Once you spot a lie, she provides tactical advice on how to respond, whether the liar is above, below, or on the same level as you. And Goman explains how to make sure your own body language doesn't inadvertently make you seem untrustworthy and what leaders at all levels can do to reduce lies and encourage candor.

Some workplace lies are a polite and positive part of professional life ("I'd be delighted to come to that meeting"). But Goman focuses on truly destructive lies and shows how you can prevent them from wreaking havoc on individuals and organizations.

Read more and meet author below

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Overview

The Enhanced Edition includes 22 minutes of instructional video by the author in seven videos. The introduction video uses a card trick to show why some liars are harder to spot than others. Three videos explain the key points to know to avoid seeming deceptive when telling the truth, how biases and assumptions interfere with the ability to know who’s lying, and how managers can reduce lies in the workplace. Two videos show examples of nonverbal deception detection, and how to deal with liars in a job interview. One video shares what the author has learned since writing the book.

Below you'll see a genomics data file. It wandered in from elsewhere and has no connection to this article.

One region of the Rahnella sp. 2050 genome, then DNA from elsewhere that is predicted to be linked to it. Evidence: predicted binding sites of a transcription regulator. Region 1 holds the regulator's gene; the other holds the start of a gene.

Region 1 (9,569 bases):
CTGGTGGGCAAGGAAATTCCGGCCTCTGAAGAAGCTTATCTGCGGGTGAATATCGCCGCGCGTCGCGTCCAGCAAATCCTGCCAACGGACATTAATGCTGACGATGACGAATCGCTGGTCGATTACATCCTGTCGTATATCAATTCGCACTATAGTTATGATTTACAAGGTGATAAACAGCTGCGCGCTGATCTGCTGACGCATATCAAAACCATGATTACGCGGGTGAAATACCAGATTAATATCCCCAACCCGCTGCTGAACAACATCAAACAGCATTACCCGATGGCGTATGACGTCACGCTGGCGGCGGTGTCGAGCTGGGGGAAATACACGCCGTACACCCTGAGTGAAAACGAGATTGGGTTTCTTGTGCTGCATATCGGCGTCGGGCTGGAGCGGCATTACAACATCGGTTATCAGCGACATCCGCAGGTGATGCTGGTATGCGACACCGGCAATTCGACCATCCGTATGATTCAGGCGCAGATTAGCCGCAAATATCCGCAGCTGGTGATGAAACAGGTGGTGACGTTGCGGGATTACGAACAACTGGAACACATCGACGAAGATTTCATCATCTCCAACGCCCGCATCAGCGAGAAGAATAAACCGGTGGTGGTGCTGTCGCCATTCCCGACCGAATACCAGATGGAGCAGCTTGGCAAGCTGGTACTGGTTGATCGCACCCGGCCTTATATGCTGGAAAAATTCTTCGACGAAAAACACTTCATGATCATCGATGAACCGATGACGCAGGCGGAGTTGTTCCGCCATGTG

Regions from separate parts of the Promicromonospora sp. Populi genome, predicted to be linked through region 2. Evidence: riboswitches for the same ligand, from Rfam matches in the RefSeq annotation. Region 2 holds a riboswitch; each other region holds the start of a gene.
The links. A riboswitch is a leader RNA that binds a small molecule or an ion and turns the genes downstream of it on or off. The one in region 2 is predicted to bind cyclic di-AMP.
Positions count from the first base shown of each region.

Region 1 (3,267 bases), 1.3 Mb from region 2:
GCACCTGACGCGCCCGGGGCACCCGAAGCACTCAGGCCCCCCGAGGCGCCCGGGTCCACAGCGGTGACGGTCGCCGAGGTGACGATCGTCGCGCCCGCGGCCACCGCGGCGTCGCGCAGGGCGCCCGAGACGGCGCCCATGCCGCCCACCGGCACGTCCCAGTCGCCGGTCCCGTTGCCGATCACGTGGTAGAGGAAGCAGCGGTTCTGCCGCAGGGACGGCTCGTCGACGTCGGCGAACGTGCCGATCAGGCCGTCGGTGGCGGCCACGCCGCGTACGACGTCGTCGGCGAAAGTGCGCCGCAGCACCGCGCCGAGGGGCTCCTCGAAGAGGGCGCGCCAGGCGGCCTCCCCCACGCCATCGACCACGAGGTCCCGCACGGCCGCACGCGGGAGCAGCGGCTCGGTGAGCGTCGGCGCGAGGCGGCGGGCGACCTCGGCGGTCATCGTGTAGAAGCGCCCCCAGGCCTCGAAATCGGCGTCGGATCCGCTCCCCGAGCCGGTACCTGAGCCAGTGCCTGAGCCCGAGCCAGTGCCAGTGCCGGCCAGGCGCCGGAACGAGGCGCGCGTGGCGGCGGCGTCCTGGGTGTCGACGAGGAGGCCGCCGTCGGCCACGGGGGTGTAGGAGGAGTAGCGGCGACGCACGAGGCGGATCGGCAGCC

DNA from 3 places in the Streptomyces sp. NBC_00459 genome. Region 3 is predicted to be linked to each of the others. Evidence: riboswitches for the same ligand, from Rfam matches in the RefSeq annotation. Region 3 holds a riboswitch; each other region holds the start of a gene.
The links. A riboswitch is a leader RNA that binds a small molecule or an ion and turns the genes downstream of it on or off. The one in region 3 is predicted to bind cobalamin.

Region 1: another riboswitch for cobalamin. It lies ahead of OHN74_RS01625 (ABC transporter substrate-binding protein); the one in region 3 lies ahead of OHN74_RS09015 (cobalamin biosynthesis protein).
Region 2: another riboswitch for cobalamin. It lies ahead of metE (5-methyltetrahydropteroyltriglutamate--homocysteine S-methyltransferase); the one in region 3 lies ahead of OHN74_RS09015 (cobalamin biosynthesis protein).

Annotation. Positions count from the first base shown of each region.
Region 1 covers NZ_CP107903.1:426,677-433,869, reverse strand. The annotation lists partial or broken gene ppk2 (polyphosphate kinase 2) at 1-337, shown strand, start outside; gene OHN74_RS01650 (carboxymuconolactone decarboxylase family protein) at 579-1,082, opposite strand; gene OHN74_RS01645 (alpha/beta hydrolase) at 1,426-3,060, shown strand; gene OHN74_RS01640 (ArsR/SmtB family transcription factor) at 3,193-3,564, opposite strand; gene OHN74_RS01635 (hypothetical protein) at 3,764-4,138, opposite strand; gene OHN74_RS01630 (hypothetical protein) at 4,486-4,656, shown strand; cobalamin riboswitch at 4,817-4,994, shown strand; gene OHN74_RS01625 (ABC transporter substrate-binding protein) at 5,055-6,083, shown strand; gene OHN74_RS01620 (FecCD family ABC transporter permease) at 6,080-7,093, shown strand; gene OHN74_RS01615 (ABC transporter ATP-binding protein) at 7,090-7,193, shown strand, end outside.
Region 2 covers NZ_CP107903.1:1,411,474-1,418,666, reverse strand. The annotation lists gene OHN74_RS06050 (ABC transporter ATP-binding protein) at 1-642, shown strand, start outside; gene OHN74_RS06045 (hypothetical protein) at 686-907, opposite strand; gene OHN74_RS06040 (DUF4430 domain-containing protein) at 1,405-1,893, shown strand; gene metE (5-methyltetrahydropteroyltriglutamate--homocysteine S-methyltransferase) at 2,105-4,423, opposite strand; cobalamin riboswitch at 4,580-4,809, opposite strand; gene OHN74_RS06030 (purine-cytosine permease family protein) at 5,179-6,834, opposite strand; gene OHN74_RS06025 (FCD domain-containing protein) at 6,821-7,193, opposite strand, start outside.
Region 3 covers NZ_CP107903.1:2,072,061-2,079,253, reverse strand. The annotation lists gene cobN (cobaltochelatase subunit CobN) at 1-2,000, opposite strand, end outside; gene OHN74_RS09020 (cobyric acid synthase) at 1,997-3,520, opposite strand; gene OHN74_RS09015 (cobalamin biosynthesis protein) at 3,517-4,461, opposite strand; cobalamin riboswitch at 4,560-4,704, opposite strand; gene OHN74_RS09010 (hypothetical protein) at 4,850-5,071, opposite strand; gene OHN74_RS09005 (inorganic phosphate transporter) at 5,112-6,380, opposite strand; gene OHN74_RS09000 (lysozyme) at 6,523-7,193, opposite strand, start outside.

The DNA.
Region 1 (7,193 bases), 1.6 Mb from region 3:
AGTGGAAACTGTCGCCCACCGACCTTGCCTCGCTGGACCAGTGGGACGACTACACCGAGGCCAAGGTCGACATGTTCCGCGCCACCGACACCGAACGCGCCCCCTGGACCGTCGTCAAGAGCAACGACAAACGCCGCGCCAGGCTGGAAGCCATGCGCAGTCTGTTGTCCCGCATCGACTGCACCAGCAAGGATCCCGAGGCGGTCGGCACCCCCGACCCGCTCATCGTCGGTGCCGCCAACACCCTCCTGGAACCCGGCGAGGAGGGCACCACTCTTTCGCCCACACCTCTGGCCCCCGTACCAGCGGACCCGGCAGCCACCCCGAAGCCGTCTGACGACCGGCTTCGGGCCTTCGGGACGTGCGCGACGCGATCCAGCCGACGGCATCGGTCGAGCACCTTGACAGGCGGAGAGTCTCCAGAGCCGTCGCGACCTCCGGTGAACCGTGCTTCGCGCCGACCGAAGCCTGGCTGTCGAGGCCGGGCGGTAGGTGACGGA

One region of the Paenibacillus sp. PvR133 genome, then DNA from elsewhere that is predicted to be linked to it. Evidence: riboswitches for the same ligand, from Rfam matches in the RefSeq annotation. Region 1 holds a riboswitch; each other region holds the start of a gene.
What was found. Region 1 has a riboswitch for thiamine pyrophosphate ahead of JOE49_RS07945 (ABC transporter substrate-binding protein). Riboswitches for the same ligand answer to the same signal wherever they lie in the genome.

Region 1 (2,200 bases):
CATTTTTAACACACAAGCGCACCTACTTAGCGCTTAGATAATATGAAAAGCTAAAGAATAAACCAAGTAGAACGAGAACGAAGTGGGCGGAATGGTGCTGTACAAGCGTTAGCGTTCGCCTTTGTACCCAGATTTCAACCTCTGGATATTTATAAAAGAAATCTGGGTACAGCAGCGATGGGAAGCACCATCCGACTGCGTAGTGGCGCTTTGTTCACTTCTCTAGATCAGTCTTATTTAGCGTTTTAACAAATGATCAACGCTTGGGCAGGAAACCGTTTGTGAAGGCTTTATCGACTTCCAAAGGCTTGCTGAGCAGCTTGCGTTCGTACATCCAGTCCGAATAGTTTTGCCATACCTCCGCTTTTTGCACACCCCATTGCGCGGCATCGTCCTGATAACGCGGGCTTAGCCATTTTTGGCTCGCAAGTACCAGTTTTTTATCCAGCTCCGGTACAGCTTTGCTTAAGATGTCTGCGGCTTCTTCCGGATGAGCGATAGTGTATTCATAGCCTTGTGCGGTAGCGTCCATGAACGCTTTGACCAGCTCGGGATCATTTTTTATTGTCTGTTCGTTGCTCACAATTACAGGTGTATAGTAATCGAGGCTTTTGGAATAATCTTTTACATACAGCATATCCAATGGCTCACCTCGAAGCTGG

• The first book to address the complexities of lies in the workplace, where deception can destroy relationships, careers, and companies
  • Offers dozens of ways to spot liars and tactical advice on how to deal with them
  • Written by a leading workplace consultant and body language expert
  • Click here for the press release

Lies aren't good in general, but in the workplace they're especially poisonous. They can destroy employee engagement and productivity, undermine teamwork, increase stress, ruin people's livelihoods, and even bring down entire companies.

It's critical to catch workplace lies before they snowball into something catastrophic, but most of us have no clue about how to spot a liar. And the workplace setting adds another layer of complexity. At what point do you report a liar? If you decide to take action, what exactly should you do? And what if the liar is your boss?